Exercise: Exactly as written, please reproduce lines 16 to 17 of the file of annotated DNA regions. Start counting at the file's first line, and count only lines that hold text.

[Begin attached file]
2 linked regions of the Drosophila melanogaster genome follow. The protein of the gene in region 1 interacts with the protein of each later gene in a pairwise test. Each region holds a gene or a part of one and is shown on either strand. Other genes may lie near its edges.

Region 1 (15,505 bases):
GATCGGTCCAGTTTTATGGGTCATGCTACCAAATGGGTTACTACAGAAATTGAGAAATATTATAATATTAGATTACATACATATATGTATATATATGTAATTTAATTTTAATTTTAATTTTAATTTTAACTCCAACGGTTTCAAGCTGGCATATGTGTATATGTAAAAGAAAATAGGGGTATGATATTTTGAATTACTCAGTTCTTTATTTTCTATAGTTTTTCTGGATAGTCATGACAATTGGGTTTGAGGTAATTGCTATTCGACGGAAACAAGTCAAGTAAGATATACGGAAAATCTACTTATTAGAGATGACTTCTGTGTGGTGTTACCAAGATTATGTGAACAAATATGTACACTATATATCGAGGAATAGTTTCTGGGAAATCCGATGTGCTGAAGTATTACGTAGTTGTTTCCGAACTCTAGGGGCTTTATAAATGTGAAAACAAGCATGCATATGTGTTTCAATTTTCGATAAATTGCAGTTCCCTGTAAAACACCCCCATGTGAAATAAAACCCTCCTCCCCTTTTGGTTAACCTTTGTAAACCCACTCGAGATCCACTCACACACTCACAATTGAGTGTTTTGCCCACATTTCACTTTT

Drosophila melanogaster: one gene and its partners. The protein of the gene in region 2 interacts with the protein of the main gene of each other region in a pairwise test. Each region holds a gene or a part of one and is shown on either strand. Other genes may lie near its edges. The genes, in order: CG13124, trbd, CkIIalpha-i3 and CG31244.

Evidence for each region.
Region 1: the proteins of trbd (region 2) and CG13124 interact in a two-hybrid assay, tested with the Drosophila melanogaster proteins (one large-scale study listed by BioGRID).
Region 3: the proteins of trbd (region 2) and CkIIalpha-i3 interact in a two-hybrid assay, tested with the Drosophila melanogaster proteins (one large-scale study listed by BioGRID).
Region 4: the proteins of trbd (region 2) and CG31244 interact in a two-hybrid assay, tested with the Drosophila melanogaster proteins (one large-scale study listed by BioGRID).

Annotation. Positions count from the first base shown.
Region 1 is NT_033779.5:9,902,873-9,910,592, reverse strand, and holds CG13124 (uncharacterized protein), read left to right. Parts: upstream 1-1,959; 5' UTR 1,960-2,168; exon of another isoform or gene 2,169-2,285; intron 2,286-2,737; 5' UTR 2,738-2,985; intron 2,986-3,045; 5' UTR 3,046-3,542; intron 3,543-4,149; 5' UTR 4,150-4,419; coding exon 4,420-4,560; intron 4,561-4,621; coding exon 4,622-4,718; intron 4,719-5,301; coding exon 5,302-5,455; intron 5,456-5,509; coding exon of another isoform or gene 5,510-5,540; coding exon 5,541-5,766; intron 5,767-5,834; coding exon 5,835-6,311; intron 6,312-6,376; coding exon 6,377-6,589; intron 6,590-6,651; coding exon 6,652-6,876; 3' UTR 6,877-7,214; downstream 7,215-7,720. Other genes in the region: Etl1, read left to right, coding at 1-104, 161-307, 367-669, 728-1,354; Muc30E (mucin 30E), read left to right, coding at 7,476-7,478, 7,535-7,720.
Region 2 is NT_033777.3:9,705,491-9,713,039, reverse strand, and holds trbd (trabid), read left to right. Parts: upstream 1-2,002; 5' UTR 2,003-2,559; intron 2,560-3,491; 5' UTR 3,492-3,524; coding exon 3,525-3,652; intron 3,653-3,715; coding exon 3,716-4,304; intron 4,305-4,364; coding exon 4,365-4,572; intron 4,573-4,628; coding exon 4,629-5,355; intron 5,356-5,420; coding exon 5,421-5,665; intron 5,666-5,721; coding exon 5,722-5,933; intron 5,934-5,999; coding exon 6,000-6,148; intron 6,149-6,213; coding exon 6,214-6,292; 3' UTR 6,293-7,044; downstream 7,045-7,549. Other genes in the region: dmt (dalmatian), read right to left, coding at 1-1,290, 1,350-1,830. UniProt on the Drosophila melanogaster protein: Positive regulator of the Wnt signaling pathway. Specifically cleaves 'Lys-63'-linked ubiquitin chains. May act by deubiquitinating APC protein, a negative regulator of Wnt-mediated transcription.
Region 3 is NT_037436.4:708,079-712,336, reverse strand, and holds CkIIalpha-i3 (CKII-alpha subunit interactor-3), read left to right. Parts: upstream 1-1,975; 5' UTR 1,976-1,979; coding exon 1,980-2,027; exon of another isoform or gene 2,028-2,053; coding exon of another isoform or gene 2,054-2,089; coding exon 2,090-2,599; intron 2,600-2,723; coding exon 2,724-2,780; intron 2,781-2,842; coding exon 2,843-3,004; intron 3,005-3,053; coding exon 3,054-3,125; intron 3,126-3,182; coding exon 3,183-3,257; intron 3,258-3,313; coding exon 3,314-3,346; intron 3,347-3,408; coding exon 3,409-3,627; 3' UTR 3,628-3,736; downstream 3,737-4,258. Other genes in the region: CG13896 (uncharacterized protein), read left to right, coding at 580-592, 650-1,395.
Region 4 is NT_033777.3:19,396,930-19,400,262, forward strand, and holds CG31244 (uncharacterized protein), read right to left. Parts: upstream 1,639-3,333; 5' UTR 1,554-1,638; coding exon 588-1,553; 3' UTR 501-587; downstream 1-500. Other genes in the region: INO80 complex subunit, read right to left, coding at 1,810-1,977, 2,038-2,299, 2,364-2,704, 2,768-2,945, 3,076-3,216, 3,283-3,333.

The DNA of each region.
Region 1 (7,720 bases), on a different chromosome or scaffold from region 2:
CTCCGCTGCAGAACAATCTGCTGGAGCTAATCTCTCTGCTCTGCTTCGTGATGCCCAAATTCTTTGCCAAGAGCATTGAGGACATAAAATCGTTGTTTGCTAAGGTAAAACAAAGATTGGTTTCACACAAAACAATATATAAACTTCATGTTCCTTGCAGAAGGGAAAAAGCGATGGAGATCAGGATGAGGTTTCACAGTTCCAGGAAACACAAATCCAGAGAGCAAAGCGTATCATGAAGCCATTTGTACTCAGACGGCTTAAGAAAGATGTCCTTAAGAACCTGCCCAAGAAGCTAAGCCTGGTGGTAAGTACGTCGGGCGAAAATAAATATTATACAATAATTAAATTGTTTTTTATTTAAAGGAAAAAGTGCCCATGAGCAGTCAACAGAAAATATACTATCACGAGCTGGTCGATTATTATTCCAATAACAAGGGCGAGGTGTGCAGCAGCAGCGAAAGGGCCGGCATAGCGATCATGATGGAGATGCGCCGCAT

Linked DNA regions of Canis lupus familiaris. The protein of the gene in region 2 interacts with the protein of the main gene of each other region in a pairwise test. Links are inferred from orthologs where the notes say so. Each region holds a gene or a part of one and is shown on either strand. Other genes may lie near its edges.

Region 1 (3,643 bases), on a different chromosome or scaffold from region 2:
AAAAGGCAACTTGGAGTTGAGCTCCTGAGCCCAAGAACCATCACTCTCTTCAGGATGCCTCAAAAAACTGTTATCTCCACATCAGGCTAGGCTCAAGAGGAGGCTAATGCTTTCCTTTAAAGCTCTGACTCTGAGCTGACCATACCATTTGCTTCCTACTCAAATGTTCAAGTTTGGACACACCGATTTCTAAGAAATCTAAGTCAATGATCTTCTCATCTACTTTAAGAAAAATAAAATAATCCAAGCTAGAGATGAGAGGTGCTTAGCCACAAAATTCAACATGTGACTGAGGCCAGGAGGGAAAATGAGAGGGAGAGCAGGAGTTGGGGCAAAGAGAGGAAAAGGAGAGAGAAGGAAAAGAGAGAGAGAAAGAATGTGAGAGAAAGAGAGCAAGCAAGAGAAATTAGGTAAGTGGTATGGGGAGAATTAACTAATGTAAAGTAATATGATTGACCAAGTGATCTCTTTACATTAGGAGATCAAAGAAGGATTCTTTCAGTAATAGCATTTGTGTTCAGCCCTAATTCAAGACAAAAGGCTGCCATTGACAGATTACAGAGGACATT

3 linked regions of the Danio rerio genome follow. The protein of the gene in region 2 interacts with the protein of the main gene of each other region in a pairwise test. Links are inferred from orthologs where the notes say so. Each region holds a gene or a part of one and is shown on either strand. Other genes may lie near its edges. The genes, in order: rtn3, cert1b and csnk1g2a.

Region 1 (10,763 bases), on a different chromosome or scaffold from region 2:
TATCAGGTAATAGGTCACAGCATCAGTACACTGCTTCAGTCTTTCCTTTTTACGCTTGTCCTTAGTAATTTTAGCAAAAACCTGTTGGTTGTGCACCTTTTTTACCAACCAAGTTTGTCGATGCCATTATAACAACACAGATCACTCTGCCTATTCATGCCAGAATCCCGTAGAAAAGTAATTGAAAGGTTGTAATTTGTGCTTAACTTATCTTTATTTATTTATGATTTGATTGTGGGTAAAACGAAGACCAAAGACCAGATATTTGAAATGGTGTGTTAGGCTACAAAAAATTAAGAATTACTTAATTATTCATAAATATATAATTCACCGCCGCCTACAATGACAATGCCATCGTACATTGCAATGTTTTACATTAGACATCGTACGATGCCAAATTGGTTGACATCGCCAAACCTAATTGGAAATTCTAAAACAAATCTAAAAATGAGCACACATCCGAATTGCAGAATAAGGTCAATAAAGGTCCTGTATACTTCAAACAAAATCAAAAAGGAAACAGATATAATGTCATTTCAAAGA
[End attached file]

CTCCGCTGCAGAACAATCTGCTGGAGCTAATCTCTCTGCTCTGCTTCGTGATGCCCAAATTCTTTGCCAAGAGCATTGAGGACATAAAATCGTTGTTTGCTAAGGTAAAACAAAGATTGGTTTCACACAAAACAATATATAAACTTCATGTTCCTTGCAGAAGGGAAAAAGCGATGGAGATCAGGATGAGGTTTCACAGTTCCAGGAAACACAAATCCAGAGAGCAAAGCGTATCATGAAGCCATTTGTACTCAGACGGCTTAAGAAAGATGTCCTTAAGAACCTGCCCAAGAAGCTAAGCCTGGTGGTAAGTACGTCGGGCGAAAATAAATATTATACAATAATTAAATTGTTTTTTATTTAAAGGAAAAAGTGCCCATGAGCAGTCAACAGAAAATATACTATCACGAGCTGGTCGATTATTATTCCAATAACAAGGGCGAGGTGTGCAGCAGCAGCGAAAGGGCCGGCATAGCGATCATGATGGAGATGCGCCGCAT

Linked DNA regions of Canis lupus familiaris. The protein of the gene in region 2 interacts with the protein of the main gene of each other region in a pairwise test. Links are inferred from orthologs where the notes say so. Each region holds a gene or a part of one and is shown on either strand. Other genes may lie near its edges.